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With all the jostling and bumping going on, it is sometimes easy to forget that stock car racing is after all an endurance event. Top NASCAR teams work to ensure reliability for every race on every component. Each part is designed to ensure that 700 or 800 kilometres are clocked up without incident. If any component becomes a problem or appears to be a liability, the challenge must be met with swift and decisive action. Here is an innovative solution for alternators.
Alternators are one of the most problem-prone parts on NASCAR race engines. The combination of high under-hood temperatures (up to 180°C), high vibration (up to 600 g), and high electrical current demand (up to 140 A) presents unprecedented design challenges. In mid-2009, NASCAR approved routing a maximum 25.4-mm duct from the side of the radiator shroud to the alternator. Initial attempts at implementing the duct involved fitting a secondary rear cover to the alternator with an integral hose attachment. Packaging was tight and the cooling efficiency of the cover was sacrificed by retaining the original OEM rear cover.
Withstanding severe environments
A meeting with CRP at the first MotorsportExpotech show in 2008 in Italy gave Dr. Andrew Randolph, Engine Technical Director for Earnhardt Childress Racing (ECR), another option for this type of challenge. ECR designed a replacement rear cover for a standard NASCAR Bosch alternator that packaged well and provided maximum cooling efficiency. Once this potential solution was found, the next step involved deciding how to manufacture the parts using a reliable material and a fast method. Traditional machining and moulding offer reliable materials, but included the cost of tooling and the penalty of time. A call was made to CRP Technology and after further discussions, work began with the CRP USA team on options for the part that needed to be made.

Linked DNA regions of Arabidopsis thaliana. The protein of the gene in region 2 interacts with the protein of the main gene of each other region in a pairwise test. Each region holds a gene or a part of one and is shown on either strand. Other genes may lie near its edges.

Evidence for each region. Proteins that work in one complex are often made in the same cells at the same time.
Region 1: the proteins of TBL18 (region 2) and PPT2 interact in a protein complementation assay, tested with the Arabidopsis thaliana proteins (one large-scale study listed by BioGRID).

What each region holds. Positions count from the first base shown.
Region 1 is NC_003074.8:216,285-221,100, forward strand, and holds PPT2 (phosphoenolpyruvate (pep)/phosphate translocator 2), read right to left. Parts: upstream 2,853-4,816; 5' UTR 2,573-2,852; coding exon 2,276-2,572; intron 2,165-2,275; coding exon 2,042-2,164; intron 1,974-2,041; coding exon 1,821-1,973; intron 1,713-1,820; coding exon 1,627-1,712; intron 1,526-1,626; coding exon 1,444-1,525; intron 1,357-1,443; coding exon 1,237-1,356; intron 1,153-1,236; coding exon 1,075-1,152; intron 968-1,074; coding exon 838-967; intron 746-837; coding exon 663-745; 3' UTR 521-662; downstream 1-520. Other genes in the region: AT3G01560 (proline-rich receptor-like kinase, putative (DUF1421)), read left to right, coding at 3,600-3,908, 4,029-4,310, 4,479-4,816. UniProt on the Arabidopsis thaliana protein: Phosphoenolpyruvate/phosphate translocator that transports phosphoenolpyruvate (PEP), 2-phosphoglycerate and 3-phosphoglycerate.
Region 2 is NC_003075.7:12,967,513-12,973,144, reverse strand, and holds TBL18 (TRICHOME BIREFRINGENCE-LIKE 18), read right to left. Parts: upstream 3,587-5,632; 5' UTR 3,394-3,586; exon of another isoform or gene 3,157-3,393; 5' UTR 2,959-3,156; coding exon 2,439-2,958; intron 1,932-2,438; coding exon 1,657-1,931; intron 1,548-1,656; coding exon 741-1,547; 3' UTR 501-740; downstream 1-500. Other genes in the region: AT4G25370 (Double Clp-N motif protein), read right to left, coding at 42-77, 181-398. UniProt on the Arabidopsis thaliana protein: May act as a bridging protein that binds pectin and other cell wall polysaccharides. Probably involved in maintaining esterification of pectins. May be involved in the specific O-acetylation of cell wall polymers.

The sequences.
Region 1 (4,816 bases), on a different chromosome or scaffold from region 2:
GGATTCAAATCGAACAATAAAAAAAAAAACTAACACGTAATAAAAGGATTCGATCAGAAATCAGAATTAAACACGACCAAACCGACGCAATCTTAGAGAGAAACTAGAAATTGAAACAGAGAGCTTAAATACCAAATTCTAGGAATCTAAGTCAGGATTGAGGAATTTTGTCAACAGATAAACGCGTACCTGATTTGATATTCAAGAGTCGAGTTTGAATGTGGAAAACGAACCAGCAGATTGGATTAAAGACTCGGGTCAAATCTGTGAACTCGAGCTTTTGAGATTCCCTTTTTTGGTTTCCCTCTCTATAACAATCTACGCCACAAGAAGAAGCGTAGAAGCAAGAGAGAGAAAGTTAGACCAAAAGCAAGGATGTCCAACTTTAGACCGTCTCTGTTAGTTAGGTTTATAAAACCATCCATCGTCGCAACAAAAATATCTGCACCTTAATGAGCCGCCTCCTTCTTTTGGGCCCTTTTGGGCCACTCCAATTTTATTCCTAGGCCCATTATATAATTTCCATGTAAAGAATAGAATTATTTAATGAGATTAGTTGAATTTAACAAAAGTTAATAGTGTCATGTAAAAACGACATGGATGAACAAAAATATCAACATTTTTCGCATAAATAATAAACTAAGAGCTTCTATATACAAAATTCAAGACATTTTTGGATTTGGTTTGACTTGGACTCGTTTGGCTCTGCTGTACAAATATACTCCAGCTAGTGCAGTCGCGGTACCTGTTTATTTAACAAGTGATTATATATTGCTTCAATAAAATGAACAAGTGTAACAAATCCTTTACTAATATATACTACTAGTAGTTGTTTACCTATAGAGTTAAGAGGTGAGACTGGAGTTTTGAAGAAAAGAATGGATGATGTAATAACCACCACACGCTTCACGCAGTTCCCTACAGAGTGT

Windform XT – the carbon-fibre-reinforced polyamide for selective laser sintering (SLS) developed by CRP Technology – would normally have been a clear choice, but in this case the added challenge of the current passing through the live contact post represented an obstacle for the partially conductive material. The compact design gave little room for creating isolation, which meant that Windform XT with its carbon fibre content was not the correct fit. Into the spotlight stepped the newly developed Windform LX material, a glass-fibre-reinforced polyamide using SLS too. Windform LX was given a thorough vetting as the possible candidate and had the correct combination of strength and thermal resistance for ECR’s solution.
Six alternator cooling covers were produced and subjected to initial testing. Subsequent track testing with temperature stickers showed an 11°C reduction in maximum stator temperature with the new cover attached. Cover durability in the challenging under-hood environment was excellent. The next step was to outfit the race teams with this new component. The move from rapid prototype to rapid production proved very simple, as the Windform LX material was suited to resist the race conditions. A production run of 50 parts was ordered and then installed on the race engines.
As the season drew to a close twelve races later, the success of the part had become as common place as finishing an 800-km race. Randolph states “Windform LX alternator covers from CRP fit perfectly from the onset and we have not had a single alternator failure since installing them on all ECR NASCAR Cup engines.”
Windform LX combined with the design and engineering experience of the ECR team proved that a solution did not have to be limited to a test run on the Dyno. The depth of the Windform material line and CRP USA once again proved that their work is not only track tested, but also race proven.